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T yler ducked beneath the low entrance of the cave, his eyes darting around like he expected to be attacked at any moment.

“Are there spiders in here? I hate spiders.”

“In an underground cave nearly half a mile long? No, not a one.”

The look Tyler threw me said he didn’t appreciate the sarcasm, but what did he expect? Rats seemed to avoid vampires with the same innate aversion other scavengers showed predators higher up on the food chain; but spiders either didn’t possess that sort of instinct, or they considered us to be very distant cousins. Hey, both our species survived by drinking blood, so while I wouldn’t invite any arachnids over for Christmas dinner, I couldn’t ignore the similarities, either.

“If one of those hairy‑legged things even touches me, I’m outta here,” Tyler muttered.

I didn’t reply. His fixation on spiders was just his way of controlling his fear over the other, far more dangerous aspect of his trip into the cave. The trap was finally ready, but with my ghostly powers being kaput, we’d need a medium to summon Kramer to it. Cue Tyler. He might be swatting imaginary spiders off his clothes and swearing, but his steps didn’t falter as he followed me deeper into the darkness.

“Don’t know why the others are pissed about having to wait in the RV,” Tyler continued in his faux grumbling. “I’d love to trade places with them right now.”

“You see ghosts all the time. Most of them have never laid eyes on a full‑bodied apparition, and they’ve worked as investigators for years.”

“They don’t want to see this one,” he countered, serious this time.

I couldn’t agree more. That was why no one but Bones, Tyler, and I were going to be in the cave. Chris had argued fiercely about being present since seeing if his invention could trap and contain a powerful ghost was the culmination of a decade’s worth of theorizing for him. My concerns centered on keeping everyone alive if things went south. We compromised on his waiting by the mouth of the cave, so he could dash inside as soon as we gave the all clear. The rest of the team waited in the two recreational vehicles parked by the side of the road nearly a mile away from the cave.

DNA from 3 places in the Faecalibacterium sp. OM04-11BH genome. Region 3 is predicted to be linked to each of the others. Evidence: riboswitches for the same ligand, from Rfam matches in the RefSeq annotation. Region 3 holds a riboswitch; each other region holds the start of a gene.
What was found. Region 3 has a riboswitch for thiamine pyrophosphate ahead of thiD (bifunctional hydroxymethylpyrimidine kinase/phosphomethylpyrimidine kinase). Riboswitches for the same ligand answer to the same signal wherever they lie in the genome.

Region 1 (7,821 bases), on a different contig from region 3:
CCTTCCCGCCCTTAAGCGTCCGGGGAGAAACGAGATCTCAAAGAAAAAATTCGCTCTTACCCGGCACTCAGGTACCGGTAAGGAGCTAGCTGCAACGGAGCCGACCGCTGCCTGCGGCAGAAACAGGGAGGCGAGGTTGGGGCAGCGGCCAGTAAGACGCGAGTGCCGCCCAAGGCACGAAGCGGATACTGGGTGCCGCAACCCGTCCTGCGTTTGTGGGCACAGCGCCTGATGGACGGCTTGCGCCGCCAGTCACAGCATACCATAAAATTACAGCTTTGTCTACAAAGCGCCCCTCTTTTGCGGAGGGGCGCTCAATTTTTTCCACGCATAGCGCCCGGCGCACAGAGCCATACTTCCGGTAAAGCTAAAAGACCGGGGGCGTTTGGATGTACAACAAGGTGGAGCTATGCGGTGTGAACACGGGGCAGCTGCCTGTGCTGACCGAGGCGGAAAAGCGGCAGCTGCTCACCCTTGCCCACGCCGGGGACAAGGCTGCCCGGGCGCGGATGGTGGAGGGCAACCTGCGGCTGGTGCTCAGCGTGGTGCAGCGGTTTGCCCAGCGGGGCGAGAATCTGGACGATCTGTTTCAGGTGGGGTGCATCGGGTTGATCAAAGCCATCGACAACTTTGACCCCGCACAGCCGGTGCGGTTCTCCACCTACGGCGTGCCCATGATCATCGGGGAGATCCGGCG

Now that it was almost showtime, I regretted not making Chris and the team wait even farther away. If this didn’t work, we’d have a very pissed‑off phantom on our hands. Hopefully, the sage we had ready to burn would be enough to send Kramer running for the nearest ley line if things went awry, but hope wasn’t a guarantee. That was why Chris had sage at the ready, and some was already smoldering in little ceramic pots in each RV, plus my mother was there, ready to heal any injuries if that weren’t enough.

When I told Bones that Madigan would likely be scouring hotels looking for us after we’d absconded from the house, he’d arranged for two RVs to be brought as our hotel on wheels. The RVs came from his old friend, Ted, so they weren’t procured through any rental channels Madigan could track–and knowing Ted, probably not legal ones, either. I’d also kept my cell phone powered off for the last few days while all of us worked feverishly to complete the trap. Even having it on without making a call would be enough for Madigan to trace. If everything went as planned, I’d turn it back on and resurface once Kramer was locked up and we were all safely out of Ohio. Madigan would be forced to admit that he’d been tracking me in order to be able to berate me for successfully disappearing, and I didn’t think his arrogance would allow that.

Or maybe he wasn’t tracking me at all. Maybe Madigan hadn’t given me a second thought since I’d been thrown out of the compound. Don still hadn’t revealed anything significant about their past to explain why he was so convinced that Madigan was up to no good, and despite my intense dislike of him, Madigan hadn’t given me anything concrete to focus on, either. He seemed very interested in finding out if there were sentient ghosts, but any former CIA agent would fixate on the idea of invisible, undetectable spies. Yes, Madigan was a prejudiced prick who’d royally screwed Tate over, but if being intolerant and screwing someone out of a well‑earned promotion was a crime, this country would need to build a lot more jails.